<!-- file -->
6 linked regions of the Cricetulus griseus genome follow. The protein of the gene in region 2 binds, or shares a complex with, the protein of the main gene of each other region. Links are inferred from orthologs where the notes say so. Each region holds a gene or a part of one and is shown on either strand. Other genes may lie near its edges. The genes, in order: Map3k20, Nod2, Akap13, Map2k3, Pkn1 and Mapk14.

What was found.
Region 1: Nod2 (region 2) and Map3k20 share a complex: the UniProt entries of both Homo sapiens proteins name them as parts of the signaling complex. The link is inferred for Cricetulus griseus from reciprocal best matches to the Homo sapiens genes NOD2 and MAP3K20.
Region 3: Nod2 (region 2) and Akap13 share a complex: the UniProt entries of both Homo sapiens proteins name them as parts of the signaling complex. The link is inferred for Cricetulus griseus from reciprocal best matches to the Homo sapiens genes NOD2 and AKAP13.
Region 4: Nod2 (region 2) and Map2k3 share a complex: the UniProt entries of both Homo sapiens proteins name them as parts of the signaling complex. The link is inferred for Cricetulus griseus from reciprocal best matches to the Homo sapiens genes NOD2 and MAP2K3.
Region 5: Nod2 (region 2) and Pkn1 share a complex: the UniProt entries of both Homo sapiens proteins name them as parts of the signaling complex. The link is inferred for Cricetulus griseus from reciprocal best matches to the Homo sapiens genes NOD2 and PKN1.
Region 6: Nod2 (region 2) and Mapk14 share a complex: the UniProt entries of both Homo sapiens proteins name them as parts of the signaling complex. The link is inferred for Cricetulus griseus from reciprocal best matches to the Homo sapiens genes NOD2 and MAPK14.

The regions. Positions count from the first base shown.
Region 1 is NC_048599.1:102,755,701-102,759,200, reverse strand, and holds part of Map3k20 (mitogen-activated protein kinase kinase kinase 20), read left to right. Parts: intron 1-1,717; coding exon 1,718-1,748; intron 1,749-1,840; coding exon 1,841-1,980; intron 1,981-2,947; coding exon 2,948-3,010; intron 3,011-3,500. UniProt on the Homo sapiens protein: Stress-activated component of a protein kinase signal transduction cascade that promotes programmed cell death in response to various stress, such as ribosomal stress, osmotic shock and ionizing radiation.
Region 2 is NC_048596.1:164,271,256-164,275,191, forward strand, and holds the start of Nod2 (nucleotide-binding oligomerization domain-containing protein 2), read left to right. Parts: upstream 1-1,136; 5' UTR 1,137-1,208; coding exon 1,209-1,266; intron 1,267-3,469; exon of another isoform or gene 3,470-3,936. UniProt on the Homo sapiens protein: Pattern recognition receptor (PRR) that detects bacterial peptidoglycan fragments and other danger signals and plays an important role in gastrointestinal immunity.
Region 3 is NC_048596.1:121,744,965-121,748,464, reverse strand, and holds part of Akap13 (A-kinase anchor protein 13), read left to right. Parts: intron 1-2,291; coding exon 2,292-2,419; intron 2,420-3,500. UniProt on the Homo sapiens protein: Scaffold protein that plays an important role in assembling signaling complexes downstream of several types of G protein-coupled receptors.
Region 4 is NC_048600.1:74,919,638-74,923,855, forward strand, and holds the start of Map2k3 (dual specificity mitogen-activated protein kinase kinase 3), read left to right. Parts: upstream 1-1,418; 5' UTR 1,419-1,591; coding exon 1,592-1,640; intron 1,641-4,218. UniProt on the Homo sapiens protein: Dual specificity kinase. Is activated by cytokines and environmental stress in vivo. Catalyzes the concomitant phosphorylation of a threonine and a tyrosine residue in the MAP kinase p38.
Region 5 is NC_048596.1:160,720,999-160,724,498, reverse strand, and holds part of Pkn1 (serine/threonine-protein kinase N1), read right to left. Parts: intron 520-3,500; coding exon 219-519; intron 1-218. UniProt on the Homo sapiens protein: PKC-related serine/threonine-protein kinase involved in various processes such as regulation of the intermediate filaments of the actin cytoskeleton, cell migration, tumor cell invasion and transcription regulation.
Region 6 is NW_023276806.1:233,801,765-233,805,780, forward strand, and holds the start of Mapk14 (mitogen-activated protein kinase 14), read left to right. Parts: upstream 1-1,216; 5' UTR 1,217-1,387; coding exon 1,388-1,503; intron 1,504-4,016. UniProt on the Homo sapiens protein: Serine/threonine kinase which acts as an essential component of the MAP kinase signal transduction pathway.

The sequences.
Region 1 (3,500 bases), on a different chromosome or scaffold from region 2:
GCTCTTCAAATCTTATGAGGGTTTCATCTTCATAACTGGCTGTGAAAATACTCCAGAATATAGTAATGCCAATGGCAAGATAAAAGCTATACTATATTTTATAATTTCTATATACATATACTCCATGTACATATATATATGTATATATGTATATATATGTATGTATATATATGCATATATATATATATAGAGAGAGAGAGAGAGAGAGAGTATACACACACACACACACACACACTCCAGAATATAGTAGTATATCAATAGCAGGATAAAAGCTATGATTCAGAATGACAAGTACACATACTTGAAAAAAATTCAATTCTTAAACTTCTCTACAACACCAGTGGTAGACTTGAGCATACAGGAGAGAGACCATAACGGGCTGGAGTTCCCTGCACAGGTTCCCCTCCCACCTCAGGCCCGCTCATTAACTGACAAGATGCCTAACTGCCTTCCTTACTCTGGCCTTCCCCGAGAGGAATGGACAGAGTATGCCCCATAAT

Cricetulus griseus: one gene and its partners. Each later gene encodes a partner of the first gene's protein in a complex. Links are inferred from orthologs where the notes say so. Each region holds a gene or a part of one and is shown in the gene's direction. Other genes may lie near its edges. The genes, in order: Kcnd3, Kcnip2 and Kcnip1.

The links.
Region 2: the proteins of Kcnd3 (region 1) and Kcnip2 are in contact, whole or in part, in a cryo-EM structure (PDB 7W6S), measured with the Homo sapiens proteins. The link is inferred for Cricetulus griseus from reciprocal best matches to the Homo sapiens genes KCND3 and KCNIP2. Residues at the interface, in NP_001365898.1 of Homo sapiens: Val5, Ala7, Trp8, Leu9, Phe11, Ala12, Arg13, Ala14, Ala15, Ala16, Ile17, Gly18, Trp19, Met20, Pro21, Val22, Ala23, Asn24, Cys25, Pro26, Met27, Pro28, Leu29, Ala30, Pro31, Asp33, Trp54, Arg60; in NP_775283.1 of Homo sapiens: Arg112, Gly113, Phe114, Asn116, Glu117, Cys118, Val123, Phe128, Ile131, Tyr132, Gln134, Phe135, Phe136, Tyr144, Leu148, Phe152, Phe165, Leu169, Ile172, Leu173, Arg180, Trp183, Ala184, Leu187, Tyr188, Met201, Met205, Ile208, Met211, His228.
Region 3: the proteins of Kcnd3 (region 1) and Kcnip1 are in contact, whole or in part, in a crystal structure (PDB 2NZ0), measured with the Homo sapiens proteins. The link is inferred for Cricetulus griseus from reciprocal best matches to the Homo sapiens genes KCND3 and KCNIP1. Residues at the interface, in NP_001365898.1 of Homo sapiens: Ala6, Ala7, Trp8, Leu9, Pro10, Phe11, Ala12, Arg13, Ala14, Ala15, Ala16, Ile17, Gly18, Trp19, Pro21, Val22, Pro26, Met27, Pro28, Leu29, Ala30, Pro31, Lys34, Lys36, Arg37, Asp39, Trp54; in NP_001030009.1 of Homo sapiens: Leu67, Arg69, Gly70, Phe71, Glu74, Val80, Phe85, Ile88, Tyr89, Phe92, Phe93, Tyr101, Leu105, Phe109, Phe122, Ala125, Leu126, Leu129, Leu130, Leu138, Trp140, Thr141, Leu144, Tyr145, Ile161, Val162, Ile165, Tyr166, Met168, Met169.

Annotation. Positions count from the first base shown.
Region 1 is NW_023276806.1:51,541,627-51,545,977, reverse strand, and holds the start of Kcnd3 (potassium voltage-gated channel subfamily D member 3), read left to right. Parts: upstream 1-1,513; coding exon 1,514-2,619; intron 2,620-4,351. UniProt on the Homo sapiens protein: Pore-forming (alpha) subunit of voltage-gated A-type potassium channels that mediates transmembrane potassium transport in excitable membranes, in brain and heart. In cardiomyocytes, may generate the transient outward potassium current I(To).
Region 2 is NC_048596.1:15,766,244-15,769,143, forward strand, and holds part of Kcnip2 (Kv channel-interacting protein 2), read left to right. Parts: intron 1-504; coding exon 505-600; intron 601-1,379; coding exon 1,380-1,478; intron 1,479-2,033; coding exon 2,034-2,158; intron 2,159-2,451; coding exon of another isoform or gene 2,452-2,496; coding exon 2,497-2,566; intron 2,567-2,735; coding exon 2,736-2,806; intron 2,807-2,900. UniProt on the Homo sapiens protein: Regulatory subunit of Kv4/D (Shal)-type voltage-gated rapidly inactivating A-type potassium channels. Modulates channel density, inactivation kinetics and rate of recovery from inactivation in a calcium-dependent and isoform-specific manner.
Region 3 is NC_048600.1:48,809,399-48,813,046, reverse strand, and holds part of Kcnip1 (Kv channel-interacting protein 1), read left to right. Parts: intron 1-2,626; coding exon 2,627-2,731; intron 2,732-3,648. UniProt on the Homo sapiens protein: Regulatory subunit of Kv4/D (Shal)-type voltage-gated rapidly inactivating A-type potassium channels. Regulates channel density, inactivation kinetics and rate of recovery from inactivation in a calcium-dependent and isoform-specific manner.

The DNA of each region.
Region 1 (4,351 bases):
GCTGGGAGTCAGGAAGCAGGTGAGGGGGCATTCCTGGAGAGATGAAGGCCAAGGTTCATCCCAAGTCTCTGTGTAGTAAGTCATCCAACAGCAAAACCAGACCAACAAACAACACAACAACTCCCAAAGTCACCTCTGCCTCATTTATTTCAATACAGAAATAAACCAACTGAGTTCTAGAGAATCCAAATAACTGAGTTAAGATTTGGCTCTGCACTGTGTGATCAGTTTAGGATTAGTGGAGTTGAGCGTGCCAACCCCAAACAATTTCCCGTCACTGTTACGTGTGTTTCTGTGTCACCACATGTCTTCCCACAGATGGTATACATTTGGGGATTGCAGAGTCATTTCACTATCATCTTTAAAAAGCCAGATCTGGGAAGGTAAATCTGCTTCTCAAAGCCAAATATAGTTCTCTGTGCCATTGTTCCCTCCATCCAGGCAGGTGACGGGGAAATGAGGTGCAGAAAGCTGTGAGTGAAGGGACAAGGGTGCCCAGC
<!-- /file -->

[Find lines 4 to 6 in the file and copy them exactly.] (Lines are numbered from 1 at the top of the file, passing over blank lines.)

Region 3: Nod2 (region 2) and Akap13 share a complex: the UniProt entries of both Homo sapiens proteins name them as parts of the signaling complex. The link is inferred for Cricetulus griseus from reciprocal best matches to the Homo sapiens genes NOD2 and AKAP13.
Region 4: Nod2 (region 2) and Map2k3 share a complex: the UniProt entries of both Homo sapiens proteins name them as parts of the signaling complex. The link is inferred for Cricetulus griseus from reciprocal best matches to the Homo sapiens genes NOD2 and MAP2K3.
Region 5: Nod2 (region 2) and Pkn1 share a complex: the UniProt entries of both Homo sapiens proteins name them as parts of the signaling complex. The link is inferred for Cricetulus griseus from reciprocal best matches to the Homo sapiens genes NOD2 and PKN1.